A lot of soap fans--glad to have their shows back in any form--seem to be superwilling to take without complaint what's handed to them online by the company Prospect Park (which, worried about profit, recently cut the episodes-per-week of ONE LIFE TO LIVE and ALL MY CHILDREN from four to two).
Here's a list of reasons (based on the episodes I've seen) that ONE LIFE TO LIVE is suffering artistically (and, yes, I'm aware that a head writer has been jettisoned since the episodes began prediction) in comparison to its long-running-on-ABC predecessor:
1. Not knocking the Snoop Lion-produced theme song, but the opening-credits sequence is an unfortunate nod to the dancing-cast openers of THE COSBY SHOW.
2. OLTL tends to think that, in its new basic-cable-friendly form (meaning more sexual innuendo, young cast members in underwear, occasional deployment of PG-to-PG-13 language), the younger cast (plus the bedrock Bo-and-Nora older couple) are interested in few other things than what Erica Jong once called the "zipless f---." And, when in need of variation, there's a few scenes in a nightclub playing tame electronica and with other cast members (including Shenaz Treasury--who left THE MINDY PROJECT, where she played a human being--for this, plus J-Woww from JERSEY SHORE) playing tight-outfitted bar staff.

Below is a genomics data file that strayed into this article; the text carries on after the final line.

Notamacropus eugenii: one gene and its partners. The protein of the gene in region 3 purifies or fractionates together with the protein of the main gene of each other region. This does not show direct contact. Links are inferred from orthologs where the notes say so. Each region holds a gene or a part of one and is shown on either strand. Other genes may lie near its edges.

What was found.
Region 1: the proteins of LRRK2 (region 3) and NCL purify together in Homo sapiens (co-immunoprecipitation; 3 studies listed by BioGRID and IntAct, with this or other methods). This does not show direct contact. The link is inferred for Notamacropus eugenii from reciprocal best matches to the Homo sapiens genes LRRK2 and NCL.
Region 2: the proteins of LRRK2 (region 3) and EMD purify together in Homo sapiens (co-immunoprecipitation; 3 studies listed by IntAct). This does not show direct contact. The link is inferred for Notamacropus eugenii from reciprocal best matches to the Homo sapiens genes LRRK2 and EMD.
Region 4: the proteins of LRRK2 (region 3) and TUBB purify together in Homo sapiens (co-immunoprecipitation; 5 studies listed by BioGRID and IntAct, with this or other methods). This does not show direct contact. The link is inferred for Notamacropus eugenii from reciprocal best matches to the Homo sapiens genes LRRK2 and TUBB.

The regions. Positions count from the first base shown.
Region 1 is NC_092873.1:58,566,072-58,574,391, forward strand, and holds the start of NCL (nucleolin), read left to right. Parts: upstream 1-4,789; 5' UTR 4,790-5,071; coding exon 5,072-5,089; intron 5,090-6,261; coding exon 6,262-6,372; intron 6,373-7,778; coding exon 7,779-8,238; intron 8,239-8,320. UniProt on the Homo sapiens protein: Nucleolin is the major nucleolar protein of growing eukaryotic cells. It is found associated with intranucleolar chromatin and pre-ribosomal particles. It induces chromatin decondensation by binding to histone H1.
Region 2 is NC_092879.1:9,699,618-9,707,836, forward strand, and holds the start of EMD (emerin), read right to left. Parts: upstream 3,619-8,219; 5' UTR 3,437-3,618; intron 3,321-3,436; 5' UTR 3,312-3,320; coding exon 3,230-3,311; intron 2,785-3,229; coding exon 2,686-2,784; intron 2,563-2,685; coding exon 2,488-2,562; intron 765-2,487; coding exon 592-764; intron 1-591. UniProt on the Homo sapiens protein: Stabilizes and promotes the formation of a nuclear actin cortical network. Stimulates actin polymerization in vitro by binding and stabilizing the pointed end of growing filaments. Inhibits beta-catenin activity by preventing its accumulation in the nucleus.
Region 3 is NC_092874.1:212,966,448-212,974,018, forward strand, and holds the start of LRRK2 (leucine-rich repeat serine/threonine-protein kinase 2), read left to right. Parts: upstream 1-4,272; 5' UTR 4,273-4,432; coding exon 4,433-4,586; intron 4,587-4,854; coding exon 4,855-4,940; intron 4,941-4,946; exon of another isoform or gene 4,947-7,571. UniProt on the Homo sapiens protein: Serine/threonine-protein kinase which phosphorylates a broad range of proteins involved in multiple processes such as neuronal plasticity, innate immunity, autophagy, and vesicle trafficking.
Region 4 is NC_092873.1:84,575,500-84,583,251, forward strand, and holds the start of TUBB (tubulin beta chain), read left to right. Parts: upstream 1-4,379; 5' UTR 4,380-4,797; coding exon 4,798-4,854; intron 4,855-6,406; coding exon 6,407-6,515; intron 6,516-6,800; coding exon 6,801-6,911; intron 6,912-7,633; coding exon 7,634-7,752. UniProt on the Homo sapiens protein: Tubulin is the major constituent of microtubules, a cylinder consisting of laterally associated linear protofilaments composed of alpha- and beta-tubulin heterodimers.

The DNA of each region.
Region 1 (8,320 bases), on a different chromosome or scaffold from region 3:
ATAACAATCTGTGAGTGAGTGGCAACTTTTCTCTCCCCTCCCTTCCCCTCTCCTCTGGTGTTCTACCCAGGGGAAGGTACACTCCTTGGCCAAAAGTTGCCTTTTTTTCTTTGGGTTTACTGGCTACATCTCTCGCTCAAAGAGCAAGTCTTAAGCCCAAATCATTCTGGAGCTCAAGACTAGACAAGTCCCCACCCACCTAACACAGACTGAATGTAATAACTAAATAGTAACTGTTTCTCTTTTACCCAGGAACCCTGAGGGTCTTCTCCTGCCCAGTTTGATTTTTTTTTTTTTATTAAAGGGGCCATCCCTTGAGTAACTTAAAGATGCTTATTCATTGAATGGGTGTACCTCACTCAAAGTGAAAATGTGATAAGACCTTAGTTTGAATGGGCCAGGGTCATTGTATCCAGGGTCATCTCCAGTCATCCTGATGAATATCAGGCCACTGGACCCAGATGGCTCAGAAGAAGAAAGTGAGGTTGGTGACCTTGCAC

3. A hallmark of the late-period ABC OLTL was a willingness to cast plus-sized female actors (most notably Kathy Brier, who played Marcie) as viable characters/love interests. Not happening on Prospect Park's version of the show. In fact, one character named Destiny (who had a baby with the Matthew Buchanan character) was recast from plus-sized to slim-and-conventionally-gorgeous.
4. One more knock on the young characters: they seem to be little more than selfish louts--particularly the Matthew character (also recast from the ABC series), who doesn't give much of a damn that he's had a child out of wedlock and has little interest in helping in the child's raising.
The new OLTL isn't a complete shambles. When the storylines center on reliable scene-stealing actors such as Tuc Watkins (David), Robin Strasser (Dorian), Roger Howarth (Todd) and Trevor St. John (Victor), the show most resembles its previous incarnation, albeit in a diminished way.